• Ángel Luis Barreda, the director of the Centro de Estudios del Camino (Centre for Camino Studies), and a Camino expert, talked about the Camino in a recent interview. He says now, like the Middle Ages, is a golden age for the Camino, with vast numbers of pilgrims. “The Camino belongs to everyone and no one,” he says (in my translation). “It is a space of liberty, and that is precisely its great advantage and its large problem.”
  • Two sites on the Vía de la Plata—the “Country House” at Mérida and a Roman bridge over the Aljucén River—received funding for archaeological work through the project Alba Plata II. Some fragments of Roman milestones have been found in the area.

Pilgrim Roads

I just had a great conversation with Canadian photographer Peter Coffman, who walked substantial parts of the Chemin du Puy and the Camino Francés with some serious camera equipment. He travelled with the late fiddler Oliver Schroer, who fiddled in churches and cathedrals along the way.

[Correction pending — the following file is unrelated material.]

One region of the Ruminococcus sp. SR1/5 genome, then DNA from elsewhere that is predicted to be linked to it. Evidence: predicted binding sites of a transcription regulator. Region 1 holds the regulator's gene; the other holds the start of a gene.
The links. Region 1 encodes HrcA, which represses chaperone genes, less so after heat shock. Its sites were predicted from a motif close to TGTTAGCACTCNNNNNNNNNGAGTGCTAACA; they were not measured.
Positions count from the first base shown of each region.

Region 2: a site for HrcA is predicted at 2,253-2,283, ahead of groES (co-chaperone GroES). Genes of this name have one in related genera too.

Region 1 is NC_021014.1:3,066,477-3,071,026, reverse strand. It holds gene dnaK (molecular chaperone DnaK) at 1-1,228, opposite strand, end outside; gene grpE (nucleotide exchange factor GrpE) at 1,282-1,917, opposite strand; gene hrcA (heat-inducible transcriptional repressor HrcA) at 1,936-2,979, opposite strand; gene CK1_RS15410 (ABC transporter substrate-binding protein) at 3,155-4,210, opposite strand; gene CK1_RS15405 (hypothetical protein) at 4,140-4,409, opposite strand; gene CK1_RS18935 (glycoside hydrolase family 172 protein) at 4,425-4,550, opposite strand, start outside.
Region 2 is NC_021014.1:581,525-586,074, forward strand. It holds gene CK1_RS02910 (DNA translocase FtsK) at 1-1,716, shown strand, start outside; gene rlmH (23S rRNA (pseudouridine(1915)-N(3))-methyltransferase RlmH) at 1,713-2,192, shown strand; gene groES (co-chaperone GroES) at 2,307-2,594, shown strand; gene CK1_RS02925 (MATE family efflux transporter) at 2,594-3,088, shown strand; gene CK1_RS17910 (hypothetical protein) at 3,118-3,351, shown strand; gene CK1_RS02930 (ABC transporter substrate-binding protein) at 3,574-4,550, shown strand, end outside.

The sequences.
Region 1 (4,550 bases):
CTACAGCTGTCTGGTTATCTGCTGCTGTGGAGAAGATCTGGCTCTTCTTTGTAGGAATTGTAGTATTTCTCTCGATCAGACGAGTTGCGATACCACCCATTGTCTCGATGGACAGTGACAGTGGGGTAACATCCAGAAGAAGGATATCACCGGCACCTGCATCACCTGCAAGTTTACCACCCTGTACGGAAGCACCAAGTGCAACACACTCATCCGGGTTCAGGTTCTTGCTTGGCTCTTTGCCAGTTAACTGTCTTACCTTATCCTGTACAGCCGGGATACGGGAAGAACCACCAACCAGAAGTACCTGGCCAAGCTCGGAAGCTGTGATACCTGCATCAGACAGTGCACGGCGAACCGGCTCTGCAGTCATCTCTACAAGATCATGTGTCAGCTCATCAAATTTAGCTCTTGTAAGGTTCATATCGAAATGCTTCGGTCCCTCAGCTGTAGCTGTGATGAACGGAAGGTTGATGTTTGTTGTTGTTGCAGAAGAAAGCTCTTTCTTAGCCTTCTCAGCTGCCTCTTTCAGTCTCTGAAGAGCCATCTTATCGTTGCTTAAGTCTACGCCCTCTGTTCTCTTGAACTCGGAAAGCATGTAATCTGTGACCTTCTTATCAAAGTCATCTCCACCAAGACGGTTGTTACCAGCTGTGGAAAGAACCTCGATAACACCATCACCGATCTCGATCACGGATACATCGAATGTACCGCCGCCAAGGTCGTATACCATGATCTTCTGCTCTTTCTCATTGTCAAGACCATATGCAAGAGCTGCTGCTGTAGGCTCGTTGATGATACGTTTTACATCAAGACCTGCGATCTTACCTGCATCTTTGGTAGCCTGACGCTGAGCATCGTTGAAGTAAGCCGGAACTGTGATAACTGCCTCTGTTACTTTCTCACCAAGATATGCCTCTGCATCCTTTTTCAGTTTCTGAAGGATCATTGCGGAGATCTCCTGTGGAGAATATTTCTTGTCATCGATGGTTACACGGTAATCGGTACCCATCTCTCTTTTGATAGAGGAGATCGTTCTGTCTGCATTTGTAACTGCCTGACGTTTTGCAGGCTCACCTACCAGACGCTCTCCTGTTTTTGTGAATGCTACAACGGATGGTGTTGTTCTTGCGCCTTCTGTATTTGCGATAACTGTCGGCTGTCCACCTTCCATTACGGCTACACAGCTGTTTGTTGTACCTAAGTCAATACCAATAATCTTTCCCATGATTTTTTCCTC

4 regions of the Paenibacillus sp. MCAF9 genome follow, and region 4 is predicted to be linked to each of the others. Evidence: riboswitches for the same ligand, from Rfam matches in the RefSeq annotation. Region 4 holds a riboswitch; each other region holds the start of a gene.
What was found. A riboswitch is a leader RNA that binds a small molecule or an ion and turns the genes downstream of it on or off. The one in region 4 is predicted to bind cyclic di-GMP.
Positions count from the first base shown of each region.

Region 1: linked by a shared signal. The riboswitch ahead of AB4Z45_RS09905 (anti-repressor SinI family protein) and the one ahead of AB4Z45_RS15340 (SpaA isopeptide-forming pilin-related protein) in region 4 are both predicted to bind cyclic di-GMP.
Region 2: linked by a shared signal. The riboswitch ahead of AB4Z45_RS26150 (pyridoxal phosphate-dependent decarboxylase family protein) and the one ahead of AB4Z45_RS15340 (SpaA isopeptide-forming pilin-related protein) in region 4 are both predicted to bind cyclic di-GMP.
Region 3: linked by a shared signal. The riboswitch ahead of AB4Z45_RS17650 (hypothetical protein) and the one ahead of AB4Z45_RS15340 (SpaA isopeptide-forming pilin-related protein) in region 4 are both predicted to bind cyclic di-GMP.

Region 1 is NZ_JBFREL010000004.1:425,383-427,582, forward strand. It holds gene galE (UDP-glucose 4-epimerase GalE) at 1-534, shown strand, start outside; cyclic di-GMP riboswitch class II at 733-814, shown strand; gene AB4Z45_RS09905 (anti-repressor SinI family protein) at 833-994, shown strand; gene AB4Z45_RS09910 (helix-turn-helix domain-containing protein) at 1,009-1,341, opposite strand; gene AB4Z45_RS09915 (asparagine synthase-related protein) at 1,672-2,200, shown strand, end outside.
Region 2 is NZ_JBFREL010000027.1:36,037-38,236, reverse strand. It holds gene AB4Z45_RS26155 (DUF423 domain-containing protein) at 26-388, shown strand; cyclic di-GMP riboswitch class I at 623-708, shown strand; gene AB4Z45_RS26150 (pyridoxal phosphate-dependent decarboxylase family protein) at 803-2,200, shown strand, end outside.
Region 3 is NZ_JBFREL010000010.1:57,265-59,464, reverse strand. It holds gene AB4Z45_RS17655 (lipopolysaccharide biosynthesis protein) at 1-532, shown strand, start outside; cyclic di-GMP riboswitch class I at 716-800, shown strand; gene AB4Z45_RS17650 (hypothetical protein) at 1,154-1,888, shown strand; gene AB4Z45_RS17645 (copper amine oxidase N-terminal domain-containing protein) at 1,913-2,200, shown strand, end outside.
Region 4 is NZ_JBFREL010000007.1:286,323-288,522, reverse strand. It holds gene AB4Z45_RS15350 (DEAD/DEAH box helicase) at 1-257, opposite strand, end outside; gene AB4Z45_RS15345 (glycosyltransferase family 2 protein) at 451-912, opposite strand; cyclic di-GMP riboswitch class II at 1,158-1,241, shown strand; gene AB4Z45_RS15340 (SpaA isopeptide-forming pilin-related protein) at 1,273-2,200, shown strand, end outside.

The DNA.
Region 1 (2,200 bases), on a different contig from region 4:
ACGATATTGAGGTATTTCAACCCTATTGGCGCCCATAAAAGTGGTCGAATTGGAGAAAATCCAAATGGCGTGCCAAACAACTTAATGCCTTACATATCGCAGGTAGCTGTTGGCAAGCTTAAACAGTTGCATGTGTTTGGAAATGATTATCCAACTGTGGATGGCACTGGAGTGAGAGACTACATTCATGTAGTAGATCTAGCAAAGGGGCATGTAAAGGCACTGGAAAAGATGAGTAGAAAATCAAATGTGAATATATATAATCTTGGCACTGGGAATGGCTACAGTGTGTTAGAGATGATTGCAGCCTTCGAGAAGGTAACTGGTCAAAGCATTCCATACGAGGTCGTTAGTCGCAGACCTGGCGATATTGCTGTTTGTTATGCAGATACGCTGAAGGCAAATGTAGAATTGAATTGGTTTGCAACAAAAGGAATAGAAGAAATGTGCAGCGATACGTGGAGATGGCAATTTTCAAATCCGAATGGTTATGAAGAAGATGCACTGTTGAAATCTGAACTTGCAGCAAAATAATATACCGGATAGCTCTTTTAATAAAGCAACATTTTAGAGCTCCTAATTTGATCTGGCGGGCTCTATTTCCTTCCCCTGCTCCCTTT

I’ll post the interview next week, but if you’d like to learn a little more now, I’ve already raved about the album that resulted from Oliver’s fiddling and Peter’s photos.

And … Cows on the Camino

Just for fun, because it brought back memories, I’ll leave you with a video of cows on the Camino.


Posted by Anna-Marie Krahn at 6:14 pm
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A Slow Camino: Interview with Robert Townshend


[Stone wall]

The Causses in spring: a great place for a slow walk.
Photo courtesy Robert Townshend.

I recently came across Robert Townshend’s SlowCamino blog, which he describes as “an account of one pilgrim’s sluggish progress toward Compostela.”

Rob, an Australian, walked from Le Puy-en-Velay to Pamplona in April and May 2009, and his blog documents the journey in retrospect.